I’ve had two days in the garden in the past week and things are showing enough improvement to give an update. On Wednesday I transplanted roughly 3 dozen Sweet Betsy trilliums from the development site off Pleasantburg Drive (about a city block from my back garden through the woods). I also finally emptied the last plants from the holding area. Nearly all went in the woodland, with those needing the most sun being planted closest to the river or in little pockets of light, here and there.
Saturday was devine, with temps in the 70s and plenty of sun. Tim helped me move another dozen or so trilliums plus a few Christmas ferns and then I marked all the native plants (130+) in the woodland with new orange flags. Marking the plants is important, at least for now, so I don’t loose track of them when they’re dormant. Finally, I worked on pulling the little bits of ivy that show up in spring and other small tasks that always pile up but seldom get done.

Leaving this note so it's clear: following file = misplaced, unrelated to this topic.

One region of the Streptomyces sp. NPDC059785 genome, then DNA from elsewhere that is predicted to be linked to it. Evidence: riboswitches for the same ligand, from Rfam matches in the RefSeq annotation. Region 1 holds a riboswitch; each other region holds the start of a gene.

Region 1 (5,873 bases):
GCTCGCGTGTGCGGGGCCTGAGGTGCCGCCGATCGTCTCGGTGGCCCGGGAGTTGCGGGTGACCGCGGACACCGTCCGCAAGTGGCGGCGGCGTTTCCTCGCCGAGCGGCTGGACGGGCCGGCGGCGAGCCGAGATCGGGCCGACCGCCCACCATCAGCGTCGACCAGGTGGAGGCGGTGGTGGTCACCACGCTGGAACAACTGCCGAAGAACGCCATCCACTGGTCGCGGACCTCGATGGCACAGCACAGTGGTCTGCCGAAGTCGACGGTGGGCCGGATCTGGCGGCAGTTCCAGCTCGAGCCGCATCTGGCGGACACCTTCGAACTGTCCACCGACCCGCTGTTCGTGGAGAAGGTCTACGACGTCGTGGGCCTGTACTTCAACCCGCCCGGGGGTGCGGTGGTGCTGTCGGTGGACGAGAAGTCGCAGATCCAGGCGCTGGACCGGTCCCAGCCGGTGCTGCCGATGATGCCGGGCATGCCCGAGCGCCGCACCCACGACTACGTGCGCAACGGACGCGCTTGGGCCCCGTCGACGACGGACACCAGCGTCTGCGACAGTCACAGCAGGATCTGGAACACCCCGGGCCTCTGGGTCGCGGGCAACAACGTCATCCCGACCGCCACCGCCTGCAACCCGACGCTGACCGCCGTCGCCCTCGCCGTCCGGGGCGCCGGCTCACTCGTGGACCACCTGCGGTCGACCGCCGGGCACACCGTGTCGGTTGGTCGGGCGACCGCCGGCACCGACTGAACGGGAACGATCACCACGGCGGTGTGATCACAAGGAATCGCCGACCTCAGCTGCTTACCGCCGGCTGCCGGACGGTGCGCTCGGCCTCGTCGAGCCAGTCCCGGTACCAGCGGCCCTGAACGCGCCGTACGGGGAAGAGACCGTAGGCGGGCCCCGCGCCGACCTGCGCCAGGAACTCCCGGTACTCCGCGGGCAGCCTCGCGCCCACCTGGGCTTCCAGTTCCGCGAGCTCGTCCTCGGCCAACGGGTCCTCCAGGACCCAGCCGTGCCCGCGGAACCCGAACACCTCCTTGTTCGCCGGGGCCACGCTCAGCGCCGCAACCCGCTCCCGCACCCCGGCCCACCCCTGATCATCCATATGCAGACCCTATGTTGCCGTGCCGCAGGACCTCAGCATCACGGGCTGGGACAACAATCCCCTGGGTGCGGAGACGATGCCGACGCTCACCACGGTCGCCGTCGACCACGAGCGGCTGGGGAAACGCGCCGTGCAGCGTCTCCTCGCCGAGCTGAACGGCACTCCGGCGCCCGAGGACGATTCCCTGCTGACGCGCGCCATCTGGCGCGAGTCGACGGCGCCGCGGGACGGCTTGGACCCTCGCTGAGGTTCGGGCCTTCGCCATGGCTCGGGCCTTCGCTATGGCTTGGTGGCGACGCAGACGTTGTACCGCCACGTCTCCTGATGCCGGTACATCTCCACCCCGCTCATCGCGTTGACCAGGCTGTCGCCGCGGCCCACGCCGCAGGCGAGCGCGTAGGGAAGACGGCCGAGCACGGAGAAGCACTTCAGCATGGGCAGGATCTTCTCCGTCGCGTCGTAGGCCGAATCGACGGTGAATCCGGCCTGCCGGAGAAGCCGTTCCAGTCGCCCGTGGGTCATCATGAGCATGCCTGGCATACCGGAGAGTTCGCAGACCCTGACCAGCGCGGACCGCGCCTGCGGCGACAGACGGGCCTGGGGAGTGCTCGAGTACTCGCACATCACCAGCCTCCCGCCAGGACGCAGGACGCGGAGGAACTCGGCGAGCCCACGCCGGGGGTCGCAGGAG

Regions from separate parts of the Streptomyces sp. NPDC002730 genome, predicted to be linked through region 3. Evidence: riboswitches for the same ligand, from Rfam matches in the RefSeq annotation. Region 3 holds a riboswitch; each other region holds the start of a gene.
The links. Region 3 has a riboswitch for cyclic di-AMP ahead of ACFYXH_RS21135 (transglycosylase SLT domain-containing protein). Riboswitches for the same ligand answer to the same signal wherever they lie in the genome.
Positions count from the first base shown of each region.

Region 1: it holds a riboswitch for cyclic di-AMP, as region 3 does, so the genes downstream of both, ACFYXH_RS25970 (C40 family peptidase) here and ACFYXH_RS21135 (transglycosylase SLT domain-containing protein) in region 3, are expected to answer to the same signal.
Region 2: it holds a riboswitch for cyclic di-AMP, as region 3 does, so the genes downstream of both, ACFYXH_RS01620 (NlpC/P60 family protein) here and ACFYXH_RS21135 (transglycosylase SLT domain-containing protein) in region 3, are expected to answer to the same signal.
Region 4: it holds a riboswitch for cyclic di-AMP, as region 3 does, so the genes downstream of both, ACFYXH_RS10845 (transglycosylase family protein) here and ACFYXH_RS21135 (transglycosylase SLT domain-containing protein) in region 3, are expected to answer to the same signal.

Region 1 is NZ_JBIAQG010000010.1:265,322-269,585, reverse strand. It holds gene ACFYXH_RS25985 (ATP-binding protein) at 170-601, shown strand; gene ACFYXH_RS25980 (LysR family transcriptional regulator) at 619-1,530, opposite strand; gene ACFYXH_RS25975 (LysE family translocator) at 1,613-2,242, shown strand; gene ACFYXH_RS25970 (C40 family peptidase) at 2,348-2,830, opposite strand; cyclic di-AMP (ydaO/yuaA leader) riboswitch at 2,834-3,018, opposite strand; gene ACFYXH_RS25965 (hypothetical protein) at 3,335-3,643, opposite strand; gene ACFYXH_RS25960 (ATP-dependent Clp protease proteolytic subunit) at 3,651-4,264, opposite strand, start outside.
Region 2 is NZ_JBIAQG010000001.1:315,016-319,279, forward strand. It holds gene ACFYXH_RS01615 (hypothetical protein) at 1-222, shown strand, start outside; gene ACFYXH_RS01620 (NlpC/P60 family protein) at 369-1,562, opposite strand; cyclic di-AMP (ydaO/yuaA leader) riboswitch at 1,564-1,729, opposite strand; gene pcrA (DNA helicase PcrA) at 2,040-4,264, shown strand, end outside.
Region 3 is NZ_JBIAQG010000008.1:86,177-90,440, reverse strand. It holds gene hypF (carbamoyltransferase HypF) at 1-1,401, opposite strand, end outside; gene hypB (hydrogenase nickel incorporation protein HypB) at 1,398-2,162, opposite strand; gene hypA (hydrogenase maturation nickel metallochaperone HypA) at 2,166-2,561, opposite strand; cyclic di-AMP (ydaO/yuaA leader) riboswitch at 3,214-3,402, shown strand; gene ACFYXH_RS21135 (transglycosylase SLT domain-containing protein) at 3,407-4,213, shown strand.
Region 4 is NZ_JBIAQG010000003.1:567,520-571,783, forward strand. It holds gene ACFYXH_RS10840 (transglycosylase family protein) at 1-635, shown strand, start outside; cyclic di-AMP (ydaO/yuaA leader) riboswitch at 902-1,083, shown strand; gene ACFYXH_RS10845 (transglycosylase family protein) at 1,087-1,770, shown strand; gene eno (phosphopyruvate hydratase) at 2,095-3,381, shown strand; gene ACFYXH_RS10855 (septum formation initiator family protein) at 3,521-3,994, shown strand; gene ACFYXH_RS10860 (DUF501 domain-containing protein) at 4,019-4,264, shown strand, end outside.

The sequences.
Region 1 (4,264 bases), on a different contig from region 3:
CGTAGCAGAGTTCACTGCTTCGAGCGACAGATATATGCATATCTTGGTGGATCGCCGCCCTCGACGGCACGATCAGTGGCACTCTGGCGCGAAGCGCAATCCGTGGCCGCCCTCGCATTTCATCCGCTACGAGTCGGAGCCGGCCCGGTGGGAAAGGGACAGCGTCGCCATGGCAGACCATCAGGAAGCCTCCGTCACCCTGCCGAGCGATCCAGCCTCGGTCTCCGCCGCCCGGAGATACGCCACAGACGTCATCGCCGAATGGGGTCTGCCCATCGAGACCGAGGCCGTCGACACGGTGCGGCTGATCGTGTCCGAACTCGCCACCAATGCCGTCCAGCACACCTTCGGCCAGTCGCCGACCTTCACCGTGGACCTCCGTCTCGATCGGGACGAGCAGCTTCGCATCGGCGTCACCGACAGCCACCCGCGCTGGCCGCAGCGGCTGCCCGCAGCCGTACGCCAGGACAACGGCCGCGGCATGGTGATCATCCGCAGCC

The Carolina silverbell are in full flower, with their white hoop skirt-like blooms hanging in clusters below the braches. I counted roughly a dozen types of pollinators, mostly bees, among the blooms.
The second most exciting thing to happen in the woodland is the emergence of the mayapples. You can tell right from the get-go if the plant will have a bloom or not, as the shoot comes up with the flower bud at its tip.
In just a few days the leaves take on their umbrella shape and begin to rise above the bloom. In time, the flowers produce a fleshy, egg-shaped fruit that is edible when ripe, but all other parts of the mayapple are highly poisonous to humans and most other animals.
Flower buds on the sweet shrubs are roughly the size of an English pea. The honey-scented blooms of Fothergilla are beginning to form, and just above the retaining wall, the serviceberry are flowering. Best of all, I caught sight of a giant turtle in the river.
And here are a few signs of spring in the front garden.